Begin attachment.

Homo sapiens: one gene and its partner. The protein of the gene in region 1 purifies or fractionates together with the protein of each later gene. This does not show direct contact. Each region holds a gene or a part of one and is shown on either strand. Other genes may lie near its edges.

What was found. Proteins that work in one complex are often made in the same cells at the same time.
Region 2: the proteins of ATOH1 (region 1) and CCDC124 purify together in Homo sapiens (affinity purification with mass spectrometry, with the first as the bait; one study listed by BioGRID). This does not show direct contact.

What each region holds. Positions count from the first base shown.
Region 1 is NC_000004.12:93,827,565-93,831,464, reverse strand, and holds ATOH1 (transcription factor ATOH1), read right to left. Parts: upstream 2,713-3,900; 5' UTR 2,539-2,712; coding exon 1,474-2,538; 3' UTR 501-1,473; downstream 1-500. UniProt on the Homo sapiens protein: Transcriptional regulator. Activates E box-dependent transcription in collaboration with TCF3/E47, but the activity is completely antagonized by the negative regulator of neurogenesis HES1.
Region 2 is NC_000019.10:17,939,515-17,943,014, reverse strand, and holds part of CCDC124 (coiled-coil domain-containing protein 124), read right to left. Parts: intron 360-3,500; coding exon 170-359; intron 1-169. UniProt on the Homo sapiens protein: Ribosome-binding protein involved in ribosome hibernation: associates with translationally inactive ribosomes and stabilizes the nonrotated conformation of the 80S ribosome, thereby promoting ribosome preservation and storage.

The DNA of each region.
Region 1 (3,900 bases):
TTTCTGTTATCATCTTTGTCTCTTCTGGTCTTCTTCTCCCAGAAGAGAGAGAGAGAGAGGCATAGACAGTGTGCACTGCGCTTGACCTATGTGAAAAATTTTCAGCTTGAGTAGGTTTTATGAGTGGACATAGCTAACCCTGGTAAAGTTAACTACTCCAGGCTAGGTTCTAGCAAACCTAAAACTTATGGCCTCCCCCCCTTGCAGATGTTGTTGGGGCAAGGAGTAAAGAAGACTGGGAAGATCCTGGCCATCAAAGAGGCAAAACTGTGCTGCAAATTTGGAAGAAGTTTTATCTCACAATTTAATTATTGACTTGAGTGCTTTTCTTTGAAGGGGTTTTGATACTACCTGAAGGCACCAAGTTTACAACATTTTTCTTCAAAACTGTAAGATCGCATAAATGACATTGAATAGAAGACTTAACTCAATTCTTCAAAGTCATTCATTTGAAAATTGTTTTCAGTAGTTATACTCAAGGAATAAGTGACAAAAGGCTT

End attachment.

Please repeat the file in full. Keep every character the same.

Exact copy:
Homo sapiens: one gene and its partner. The protein of the gene in region 1 purifies or fractionates together with the protein of each later gene. This does not show direct contact. Each region holds a gene or a part of one and is shown on either strand. Other genes may lie near its edges.

What was found. Proteins that work in one complex are often made in the same cells at the same time.
Region 2: the proteins of ATOH1 (region 1) and CCDC124 purify together in Homo sapiens (affinity purification with mass spectrometry, with the first as the bait; one study listed by BioGRID). This does not show direct contact.

What each region holds. Positions count from the first base shown.
Region 1 is NC_000004.12:93,827,565-93,831,464, reverse strand, and holds ATOH1 (transcription factor ATOH1), read right to left. Parts: upstream 2,713-3,900; 5' UTR 2,539-2,712; coding exon 1,474-2,538; 3' UTR 501-1,473; downstream 1-500. UniProt on the Homo sapiens protein: Transcriptional regulator. Activates E box-dependent transcription in collaboration with TCF3/E47, but the activity is completely antagonized by the negative regulator of neurogenesis HES1.
Region 2 is NC_000019.10:17,939,515-17,943,014, reverse strand, and holds part of CCDC124 (coiled-coil domain-containing protein 124), read right to left. Parts: intron 360-3,500; coding exon 170-359; intron 1-169. UniProt on the Homo sapiens protein: Ribosome-binding protein involved in ribosome hibernation: associates with translationally inactive ribosomes and stabilizes the nonrotated conformation of the 80S ribosome, thereby promoting ribosome preservation and storage.

The DNA of each region.
Region 1 (3,900 bases):
TTTCTGTTATCATCTTTGTCTCTTCTGGTCTTCTTCTCCCAGAAGAGAGAGAGAGAGAGGCATAGACAGTGTGCACTGCGCTTGACCTATGTGAAAAATTTTCAGCTTGAGTAGGTTTTATGAGTGGACATAGCTAACCCTGGTAAAGTTAACTACTCCAGGCTAGGTTCTAGCAAACCTAAAACTTATGGCCTCCCCCCCTTGCAGATGTTGTTGGGGCAAGGAGTAAAGAAGACTGGGAAGATCCTGGCCATCAAAGAGGCAAAACTGTGCTGCAAATTTGGAAGAAGTTTTATCTCACAATTTAATTATTGACTTGAGTGCTTTTCTTTGAAGGGGTTTTGATACTACCTGAAGGCACCAAGTTTACAACATTTTTCTTCAAAACTGTAAGATCGCATAAATGACATTGAATAGAAGACTTAACTCAATTCTTCAAAGTCATTCATTTGAAAATTGTTTTCAGTAGTTATACTCAAGGAATAAGTGACAAAAGGCTT